21 September 2009

Thoughts about the Afghan National Army

That's the one we're training - the one that will stand up so that we can stand down, to borrow a phrase from Iraq. Herewith some excerpts from an article in Asia Times; I know nothing about the author re biases or reliability, but the report seems believable and includes opinions I have not heard offered elsewhere -
I went out to the training fields near Kabul... Our trainers, soldiers from the Illinois National Guard, were masterful... They were also big, strong, camouflaged, combat-booted, supersized American men... The Afghans were puny by comparison: hundreds of little Davids to the overstuffed American Goliaths training them. Keep in mind: Afghan recruits come from a world of desperate poverty. They are almost uniformly malnourished and underweight...

American trainers recognize that recruits regularly wear all their gear at once for fear somebody will steal anything left behind in the barracks, but they take this overdressing as a sign of how much Afghans love the military... My own reading, based on my observations of Afghan life during the years I've spent in that country, is this: It's a sign of how little they trust one another, or the Americans who gave them the snazzy suits. I think it also indicates the obvious: that these impoverished men in a country without work have joined the Afghan National Army for what they can get out of it (and keep or sell) - and that doesn't include democracy or glory...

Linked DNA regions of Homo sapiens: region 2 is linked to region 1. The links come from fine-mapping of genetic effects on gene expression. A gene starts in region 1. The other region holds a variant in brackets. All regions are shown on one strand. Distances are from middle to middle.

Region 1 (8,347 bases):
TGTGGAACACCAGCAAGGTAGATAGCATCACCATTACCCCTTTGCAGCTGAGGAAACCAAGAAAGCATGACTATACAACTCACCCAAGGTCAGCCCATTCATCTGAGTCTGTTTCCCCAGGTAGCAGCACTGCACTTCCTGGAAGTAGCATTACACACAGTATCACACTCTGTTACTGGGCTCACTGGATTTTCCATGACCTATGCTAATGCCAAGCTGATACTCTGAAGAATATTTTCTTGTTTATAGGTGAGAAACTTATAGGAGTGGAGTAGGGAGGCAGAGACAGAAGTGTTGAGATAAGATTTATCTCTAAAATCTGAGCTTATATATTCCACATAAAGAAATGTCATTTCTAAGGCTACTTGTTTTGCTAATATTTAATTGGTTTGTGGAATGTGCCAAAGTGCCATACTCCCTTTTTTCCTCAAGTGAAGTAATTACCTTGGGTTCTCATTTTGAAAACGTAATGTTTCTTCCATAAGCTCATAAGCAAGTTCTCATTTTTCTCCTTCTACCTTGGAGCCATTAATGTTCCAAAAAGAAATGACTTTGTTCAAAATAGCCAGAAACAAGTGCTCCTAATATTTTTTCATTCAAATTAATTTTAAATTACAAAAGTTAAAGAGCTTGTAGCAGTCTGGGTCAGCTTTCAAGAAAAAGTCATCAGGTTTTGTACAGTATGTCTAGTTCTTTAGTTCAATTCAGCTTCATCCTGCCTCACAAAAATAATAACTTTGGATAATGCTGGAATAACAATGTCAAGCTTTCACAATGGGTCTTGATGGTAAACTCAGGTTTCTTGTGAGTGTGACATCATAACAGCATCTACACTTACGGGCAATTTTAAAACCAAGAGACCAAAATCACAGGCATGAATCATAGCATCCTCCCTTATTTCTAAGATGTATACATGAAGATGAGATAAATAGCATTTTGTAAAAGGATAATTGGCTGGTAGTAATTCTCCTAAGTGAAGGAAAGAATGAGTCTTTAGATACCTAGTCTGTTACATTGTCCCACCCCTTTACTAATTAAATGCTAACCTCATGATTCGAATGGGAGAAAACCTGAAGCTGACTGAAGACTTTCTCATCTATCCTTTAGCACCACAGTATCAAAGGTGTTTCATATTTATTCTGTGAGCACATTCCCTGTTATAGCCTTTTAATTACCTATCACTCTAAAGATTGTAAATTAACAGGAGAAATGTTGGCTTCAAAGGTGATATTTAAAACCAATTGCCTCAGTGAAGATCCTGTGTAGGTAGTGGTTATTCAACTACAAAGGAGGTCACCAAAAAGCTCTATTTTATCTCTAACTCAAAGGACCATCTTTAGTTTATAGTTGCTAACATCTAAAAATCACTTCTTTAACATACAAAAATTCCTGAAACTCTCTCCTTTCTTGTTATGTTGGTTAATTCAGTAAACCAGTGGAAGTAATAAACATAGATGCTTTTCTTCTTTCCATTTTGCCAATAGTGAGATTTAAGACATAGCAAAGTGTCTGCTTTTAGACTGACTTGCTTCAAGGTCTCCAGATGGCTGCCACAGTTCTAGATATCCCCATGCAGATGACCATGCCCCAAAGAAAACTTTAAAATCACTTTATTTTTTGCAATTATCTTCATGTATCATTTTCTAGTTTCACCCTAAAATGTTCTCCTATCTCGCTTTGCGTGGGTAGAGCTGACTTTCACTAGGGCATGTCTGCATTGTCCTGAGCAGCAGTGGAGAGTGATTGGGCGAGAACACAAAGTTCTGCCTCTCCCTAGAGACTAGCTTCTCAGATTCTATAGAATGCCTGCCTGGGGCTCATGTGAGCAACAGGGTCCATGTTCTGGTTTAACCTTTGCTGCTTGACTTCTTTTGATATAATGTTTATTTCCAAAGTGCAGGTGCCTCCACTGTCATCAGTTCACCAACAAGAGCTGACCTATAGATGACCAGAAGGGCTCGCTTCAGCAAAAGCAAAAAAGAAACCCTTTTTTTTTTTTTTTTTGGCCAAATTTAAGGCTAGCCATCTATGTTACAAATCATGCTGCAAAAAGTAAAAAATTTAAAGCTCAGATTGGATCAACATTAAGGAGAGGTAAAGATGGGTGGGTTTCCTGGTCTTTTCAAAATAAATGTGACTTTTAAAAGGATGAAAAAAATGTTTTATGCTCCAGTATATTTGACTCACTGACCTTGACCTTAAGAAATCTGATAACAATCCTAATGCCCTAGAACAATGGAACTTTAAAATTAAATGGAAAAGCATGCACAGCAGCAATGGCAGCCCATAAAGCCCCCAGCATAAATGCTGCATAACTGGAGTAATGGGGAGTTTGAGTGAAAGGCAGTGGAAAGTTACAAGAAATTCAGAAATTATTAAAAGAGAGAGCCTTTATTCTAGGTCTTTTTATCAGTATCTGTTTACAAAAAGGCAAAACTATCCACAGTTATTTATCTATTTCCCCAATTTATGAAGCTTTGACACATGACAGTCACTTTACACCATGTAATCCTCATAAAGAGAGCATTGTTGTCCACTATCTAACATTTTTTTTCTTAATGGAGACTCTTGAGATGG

American and North Atlantic Treaty Organization (NATO) officers often complain that Afghan army units are simply not ready to "operate independently", but no one ever speaks to the simple question: Where are they? ...My educated guess is that such an army simply does not exist. It may well be true that Afghan men have gone through some version of "Basic Warrior Training" 90,000 times or more. When I was teaching in Afghanistan from 2002 to 2006, I knew men who repeatedly went through ANA training to get the promised Kalashnikov and the pay. Then they went home for a while and often returned some weeks later to enlist again under a different name.

In a country where 40% of men are unemployed, joining the ANA for 10 weeks is the best game in town. It relieves the poverty of many families every time the man of the family goes back to basic training... American trainers have taken careful note of the fact that, when ANA soldiers were given leave after basic training to return home with their pay, they generally didn't come back...

As for the police, US-funded training offers a similar revolving door. In Afghanistan, however, it is far more dangerous to be a policeman than a soldier. While soldiers on patrol can slip away, policemen stuck at their posts are killed almost every day. Assigned in small numbers to staff small-town police stations or highway checkpoints, they are sitting ducks for Taliban fighters... British commanders in Helmand province estimated that 60% of Afghan police are on drugs - and little wonder why...